This is the movement of people from rural areas to urban centres causing population explosion in such areas. Over the years, there has been rapid urbanization in Nigeria. This has led to people settling in very unsanitary environments as seen in the pictures below.

These are scenes from present day Lagos, a region in Nigeria that has been a major recipient of rural-urban migrants.

7. Poor Quality Houses

This can be easily traced to high cost of building materials, inadequacy to satisfy the increasing demand for houses, lack of planning, difficulty to secure mortgage loans and a host of other reasons. The result of all these are the poor quality houses obtainable around the country.

8. Dilapidated Condition of Houses

Rent is constantly on the increase in Nigeria. Tenant landlord relationships get sour when this happens as the house owners attribute the increase to high cost of building materials and maintenance of property. Such maintenance hardly ever occurs leading to dilapidated condition of the houses.

9. Inadequate Implementation of Planning policies

Institutions charged with development plans in Nigeria are falling short in many ways. Even where these plans exist as regards housing, they are too focused on urban development while the rural areas are neglected.

Generally, there is a lack in rural and urban development plans as well as a great implementation deficiency which is a major cause of housing problem in Nigeria.

10. Lack of Enlightenment

The root cause of this problem cuts across the professionals in the housing sector, the agencies involved in housing and the common man on the street.

Given the terrible state of housing in Nigeria, there is a dire need for the professionals like architects, civil engineers, land surveyors, mechanical engineers and the lot to orient the masses on issues of housing.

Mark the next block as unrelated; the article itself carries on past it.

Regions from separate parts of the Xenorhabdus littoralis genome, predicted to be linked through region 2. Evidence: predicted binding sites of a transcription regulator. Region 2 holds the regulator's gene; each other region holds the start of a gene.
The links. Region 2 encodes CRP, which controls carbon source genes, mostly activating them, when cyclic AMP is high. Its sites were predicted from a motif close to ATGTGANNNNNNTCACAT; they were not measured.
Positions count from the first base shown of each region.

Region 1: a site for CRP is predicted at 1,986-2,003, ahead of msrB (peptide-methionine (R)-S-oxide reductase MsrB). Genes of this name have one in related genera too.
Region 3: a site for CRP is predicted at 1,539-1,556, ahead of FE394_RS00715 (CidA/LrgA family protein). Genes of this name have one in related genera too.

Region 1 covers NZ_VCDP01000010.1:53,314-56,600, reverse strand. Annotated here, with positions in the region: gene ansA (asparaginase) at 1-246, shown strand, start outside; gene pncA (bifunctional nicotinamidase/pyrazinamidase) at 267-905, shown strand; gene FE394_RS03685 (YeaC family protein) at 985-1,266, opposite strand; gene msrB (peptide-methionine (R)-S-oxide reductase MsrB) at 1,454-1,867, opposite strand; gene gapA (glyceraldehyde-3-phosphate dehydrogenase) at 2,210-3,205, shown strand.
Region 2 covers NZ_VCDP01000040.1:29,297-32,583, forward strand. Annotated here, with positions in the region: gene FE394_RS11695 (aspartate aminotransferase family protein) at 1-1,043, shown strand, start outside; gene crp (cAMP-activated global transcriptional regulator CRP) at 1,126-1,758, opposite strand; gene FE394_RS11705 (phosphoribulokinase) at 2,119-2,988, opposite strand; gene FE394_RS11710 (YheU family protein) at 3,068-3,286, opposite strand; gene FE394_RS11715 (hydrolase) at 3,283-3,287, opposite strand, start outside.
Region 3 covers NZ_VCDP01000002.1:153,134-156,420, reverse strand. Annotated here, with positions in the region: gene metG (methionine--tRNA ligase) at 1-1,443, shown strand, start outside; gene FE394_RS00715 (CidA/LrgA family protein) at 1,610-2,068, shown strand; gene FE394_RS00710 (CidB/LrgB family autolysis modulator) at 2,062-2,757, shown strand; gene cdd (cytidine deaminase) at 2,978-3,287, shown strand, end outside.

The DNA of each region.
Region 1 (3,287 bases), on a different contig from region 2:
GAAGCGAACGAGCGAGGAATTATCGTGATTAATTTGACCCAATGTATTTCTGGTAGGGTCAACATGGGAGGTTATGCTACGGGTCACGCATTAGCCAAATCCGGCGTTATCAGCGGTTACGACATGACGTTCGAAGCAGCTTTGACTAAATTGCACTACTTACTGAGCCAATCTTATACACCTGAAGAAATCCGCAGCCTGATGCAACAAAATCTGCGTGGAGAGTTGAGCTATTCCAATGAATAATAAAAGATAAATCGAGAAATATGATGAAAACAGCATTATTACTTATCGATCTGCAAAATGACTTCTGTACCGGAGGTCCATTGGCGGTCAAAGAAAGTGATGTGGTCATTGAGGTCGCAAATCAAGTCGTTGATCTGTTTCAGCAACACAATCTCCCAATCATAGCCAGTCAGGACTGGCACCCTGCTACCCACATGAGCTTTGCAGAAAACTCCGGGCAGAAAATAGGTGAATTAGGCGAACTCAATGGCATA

Organisations like the Nigerian Institute of Architects (NIA), Nigerian Institution of Civil Engineers (NICE) or better still, the Federal Ministry of Lands, Housing and Urban Development should enlighten people on how best to develop their property as ignorance is also a contributing factor to housing problems in Nigeria.

The problem of housing should be of concern to a government that prioritizes the welfare her citizens and as such, seek to solve them.

Solutions to Housing Problems in Nigeria

1. Research institutes should be encouraged to exploit local raw materials and produce alternative building materials from them.

2. Critical review of rural and urban housing policies should be carried out by the appropriate agencies.

3. The national development plan of Nigeria should thoroughly take housing problems in the country into consideration and give provision of habitable accommodation to citizens its rightful place.

4. Development of rural areas to reduce rural-urban migration.

5. The government should partner with cooperative societies and real estate developers to provide housing infrastructure.

6. The federal government should ensure that the Federal Mortgage Bank of Nigeria (FMBN), Federal Housing Authority (FHA), Federal Mortgage Finance Limited (FMF), Urban Development Bank (UDB), and all other relevant agencies perform their roles effectively.

7. The government should also make the process of registration and documentation of property less bureaucratic. Getting approval for building plans and acquiring Certificate of occupancy should be made easier for legit property owners.

8. Provision of social amenities such as electricity, good road networks, proper drainage systems and the likes will go a long way to ease housing development in areas where these are lacking. It will also help decongest populated cities.

According to the Federal Ministry of Lands, Housing and Urban Development, a minimum of an additional one million housing units per annum is required to reduce the national deficit of about 17 million housing units if a housing crisis is to be prevented by year 2025.

There is a housing crisis already and these solutions will not only affect housing delivery positively, but will also yield national benefits.

Implementation of these solutions to housing problems will result in job creation, infrastructure development throughout the country, better living conditions, improved health, increased GDP, new market for locally made building materials and generally, national development.